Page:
5. Married people have lower levels of stress hormone

    February 15, 2017 by Ashley

    From the Carnegie Mellon University media release:

    couple on dateStudies have suggested that married people are healthier than those who are single, divorced, or widowed. A new Carnegie Mellon University study provides the first biological evidence to explain how marriage impacts health.

    Published in Psychoneuroendocrinology, the researchers found that married individuals had lower levels of the stress hormone cortisol than those who never married or were previously married. These findings support the belief that unmarried people face more psychological stress than married individuals. Prolonged stress is associated with increased levels of cortisol which can interfere with the body’s ability to regulate inflammation, which in turn promotes the development and progression of many diseases.

    “It’s is exciting to discover a physiological pathway that may explain how relationships influence health and disease,” said Brian Chin, a Ph.D. student in the Dietrich College of Humanities and Social Sciences’ Department of Psychology.

    Over three non-consecutive days, the researchers collected saliva samples from 572 healthy adults aged 21-55. Multiple samples were taken during each 24-hour period and tested for cortisol.

    The results showed that the married participants had lower cortisol levels than the never married or previously married people across the three day period. The researchers also compared each person’s daily cortisol rhythm — typically, cortisol levels peak when a person wakes up and decline during the day. Those who were married showed a faster decline, a pattern that has been associated with less heart disease, and longer survival among cancer patients.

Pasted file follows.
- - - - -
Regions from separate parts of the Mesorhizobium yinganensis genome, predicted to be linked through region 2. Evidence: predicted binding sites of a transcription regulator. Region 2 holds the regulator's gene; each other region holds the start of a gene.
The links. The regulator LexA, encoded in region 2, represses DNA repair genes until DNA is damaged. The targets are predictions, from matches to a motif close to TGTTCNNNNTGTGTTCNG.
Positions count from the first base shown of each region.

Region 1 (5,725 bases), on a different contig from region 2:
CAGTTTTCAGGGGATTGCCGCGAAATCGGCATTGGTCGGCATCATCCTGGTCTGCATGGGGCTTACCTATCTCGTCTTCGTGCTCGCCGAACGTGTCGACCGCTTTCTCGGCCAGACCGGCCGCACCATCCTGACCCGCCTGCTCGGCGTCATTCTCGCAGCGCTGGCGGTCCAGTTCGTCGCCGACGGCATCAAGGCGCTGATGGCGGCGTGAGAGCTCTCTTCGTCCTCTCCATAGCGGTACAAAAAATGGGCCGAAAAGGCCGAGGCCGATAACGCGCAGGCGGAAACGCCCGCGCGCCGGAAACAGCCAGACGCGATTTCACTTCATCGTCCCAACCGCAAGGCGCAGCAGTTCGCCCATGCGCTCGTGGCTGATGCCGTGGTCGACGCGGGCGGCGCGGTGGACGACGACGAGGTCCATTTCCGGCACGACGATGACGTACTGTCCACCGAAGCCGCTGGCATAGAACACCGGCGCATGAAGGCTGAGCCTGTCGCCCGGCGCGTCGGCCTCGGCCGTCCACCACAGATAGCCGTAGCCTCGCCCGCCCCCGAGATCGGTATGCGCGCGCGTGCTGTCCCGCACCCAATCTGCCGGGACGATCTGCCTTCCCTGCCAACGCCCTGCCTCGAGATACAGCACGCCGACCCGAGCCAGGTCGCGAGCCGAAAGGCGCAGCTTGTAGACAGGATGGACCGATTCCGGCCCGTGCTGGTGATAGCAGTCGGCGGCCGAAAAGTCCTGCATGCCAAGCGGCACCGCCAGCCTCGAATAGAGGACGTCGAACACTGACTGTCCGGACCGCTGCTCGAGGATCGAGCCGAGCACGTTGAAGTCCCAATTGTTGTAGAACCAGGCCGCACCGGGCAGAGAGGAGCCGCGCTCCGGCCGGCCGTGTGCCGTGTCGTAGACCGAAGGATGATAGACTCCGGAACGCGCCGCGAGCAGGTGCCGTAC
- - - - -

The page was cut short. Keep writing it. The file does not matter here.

These data provide important insight into the way in which our intimate social relationships can get under the skin to influence our health,” said laboratory director and co-author Sheldon Cohen, the Robert E. Doherty University Professor of Psychology.


  6. ‘Tis better to give, to your spouse

    February 12, 2017 by Ashley

    From the University of Rochester media release:

    presentsWe’ve all heard that it’s better to give than to receive. Now there’s empirical evidence to show that being compassionate to a spouse is rewarding in and of itself.

    Psychologists have found that the emotional benefits of compassionate acts are significant for the giver, whether or not the recipient is even aware of the act. For example, if a husband notices that the windshield on his wife’s car is covered with snow, he may scrape it off before driving to work. That gesture would boost his emotional well-being, regardless of whether his wife notices.

    Harry Reis, a professor of psychology at the University of Rochester, led a research team that studied 175 North American newlywed husbands and wives who were married an average of 7.17 months. The results have been published in the journal Emotion.

    Our study was designed to test a hypothesis put forth by Tenzin Gyatso, the current Dalai Lama,” said Reis, “that compassionate concern for others’ welfare enhances one’s own affective state.”

    The team of psychologists, which included Ronald Rogge of Rochester and Michael Maniaci of Florida Atlantic University, asked participants to keep a two-week daily diary to record those instances in which either spouse put aside personal wishes in order to meet the partner’s needs. But the researchers also needed to assess the emotional well-being of the individuals. To that end, the participants kept track of their daily emotional states for each day based on 14 positive and negative terms — such as enthusiastic, happy, calm, sad, angry, and hurt.

    Over the course of the 14 days, husbands and wives reported giving and receiving an average of .65 and .59 compassionate acts each day — with husbands perceiving more such acts than did their partners. The acts included such things as changing personal plans for the partner’s sake, doing something that showed the partner was valued, and expressing tenderness for the spouse.